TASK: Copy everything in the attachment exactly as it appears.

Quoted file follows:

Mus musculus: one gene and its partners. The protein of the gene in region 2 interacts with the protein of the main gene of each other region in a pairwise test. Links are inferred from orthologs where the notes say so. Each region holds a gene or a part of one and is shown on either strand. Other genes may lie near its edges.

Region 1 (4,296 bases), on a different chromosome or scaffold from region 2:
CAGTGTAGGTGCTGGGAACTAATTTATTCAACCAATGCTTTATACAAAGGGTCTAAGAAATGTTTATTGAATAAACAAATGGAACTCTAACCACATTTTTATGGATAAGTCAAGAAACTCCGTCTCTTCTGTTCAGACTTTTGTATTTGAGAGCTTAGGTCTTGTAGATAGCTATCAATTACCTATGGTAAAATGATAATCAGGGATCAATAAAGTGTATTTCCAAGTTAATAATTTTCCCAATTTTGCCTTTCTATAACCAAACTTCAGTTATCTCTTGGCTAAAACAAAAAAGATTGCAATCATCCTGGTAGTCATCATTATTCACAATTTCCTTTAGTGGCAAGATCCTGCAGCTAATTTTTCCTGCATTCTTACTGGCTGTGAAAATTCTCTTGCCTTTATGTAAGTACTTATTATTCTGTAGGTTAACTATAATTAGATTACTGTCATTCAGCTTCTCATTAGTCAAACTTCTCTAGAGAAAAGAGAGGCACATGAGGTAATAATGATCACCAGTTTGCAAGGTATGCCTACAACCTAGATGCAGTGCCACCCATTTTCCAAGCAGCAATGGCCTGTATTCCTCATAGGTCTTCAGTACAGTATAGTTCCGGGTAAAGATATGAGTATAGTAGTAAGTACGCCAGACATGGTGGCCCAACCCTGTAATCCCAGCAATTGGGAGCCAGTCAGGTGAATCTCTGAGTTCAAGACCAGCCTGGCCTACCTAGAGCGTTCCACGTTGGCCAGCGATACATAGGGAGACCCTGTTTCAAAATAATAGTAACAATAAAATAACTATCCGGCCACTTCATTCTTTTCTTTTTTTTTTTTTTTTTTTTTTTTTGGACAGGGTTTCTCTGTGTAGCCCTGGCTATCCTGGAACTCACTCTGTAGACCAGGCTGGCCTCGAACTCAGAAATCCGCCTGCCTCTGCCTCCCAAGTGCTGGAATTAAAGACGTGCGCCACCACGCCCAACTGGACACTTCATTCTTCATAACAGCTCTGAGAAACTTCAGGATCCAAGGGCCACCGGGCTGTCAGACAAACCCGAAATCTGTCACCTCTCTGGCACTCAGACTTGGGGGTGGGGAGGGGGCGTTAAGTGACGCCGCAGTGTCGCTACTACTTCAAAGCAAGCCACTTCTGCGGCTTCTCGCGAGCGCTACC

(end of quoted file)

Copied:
Mus musculus: one gene and its partners. The protein of the gene in region 2 interacts with the protein of the main gene of each other region in a pairwise test. Links are inferred from orthologs where the notes say so. Each region holds a gene or a part of one and is shown on either strand. Other genes may lie near its edges.

Region 1 (4,296 bases), on a different chromosome or scaffold from region 2:
CAGTGTAGGTGCTGGGAACTAATTTATTCAACCAATGCTTTATACAAAGGGTCTAAGAAATGTTTATTGAATAAACAAATGGAACTCTAACCACATTTTTATGGATAAGTCAAGAAACTCCGTCTCTTCTGTTCAGACTTTTGTATTTGAGAGCTTAGGTCTTGTAGATAGCTATCAATTACCTATGGTAAAATGATAATCAGGGATCAATAAAGTGTATTTCCAAGTTAATAATTTTCCCAATTTTGCCTTTCTATAACCAAACTTCAGTTATCTCTTGGCTAAAACAAAAAAGATTGCAATCATCCTGGTAGTCATCATTATTCACAATTTCCTTTAGTGGCAAGATCCTGCAGCTAATTTTTCCTGCATTCTTACTGGCTGTGAAAATTCTCTTGCCTTTATGTAAGTACTTATTATTCTGTAGGTTAACTATAATTAGATTACTGTCATTCAGCTTCTCATTAGTCAAACTTCTCTAGAGAAAAGAGAGGCACATGAGGTAATAATGATCACCAGTTTGCAAGGTATGCCTACAACCTAGATGCAGTGCCACCCATTTTCCAAGCAGCAATGGCCTGTATTCCTCATAGGTCTTCAGTACAGTATAGTTCCGGGTAAAGATATGAGTATAGTAGTAAGTACGCCAGACATGGTGGCCCAACCCTGTAATCCCAGCAATTGGGAGCCAGTCAGGTGAATCTCTGAGTTCAAGACCAGCCTGGCCTACCTAGAGCGTTCCACGTTGGCCAGCGATACATAGGGAGACCCTGTTTCAAAATAATAGTAACAATAAAATAACTATCCGGCCACTTCATTCTTTTCTTTTTTTTTTTTTTTTTTTTTTTTTGGACAGGGTTTCTCTGTGTAGCCCTGGCTATCCTGGAACTCACTCTGTAGACCAGGCTGGCCTCGAACTCAGAAATCCGCCTGCCTCTGCCTCCCAAGTGCTGGAATTAAAGACGTGCGCCACCACGCCCAACTGGACACTTCATTCTTCATAACAGCTCTGAGAAACTTCAGGATCCAAGGGCCACCGGGCTGTCAGACAAACCCGAAATCTGTCACCTCTCTGGCACTCAGACTTGGGGGTGGGGAGGGGGCGTTAAGTGACGCCGCAGTGTCGCTACTACTTCAAAGCAAGCCACTTCTGCGGCTTCTCGCGAGCGCTACC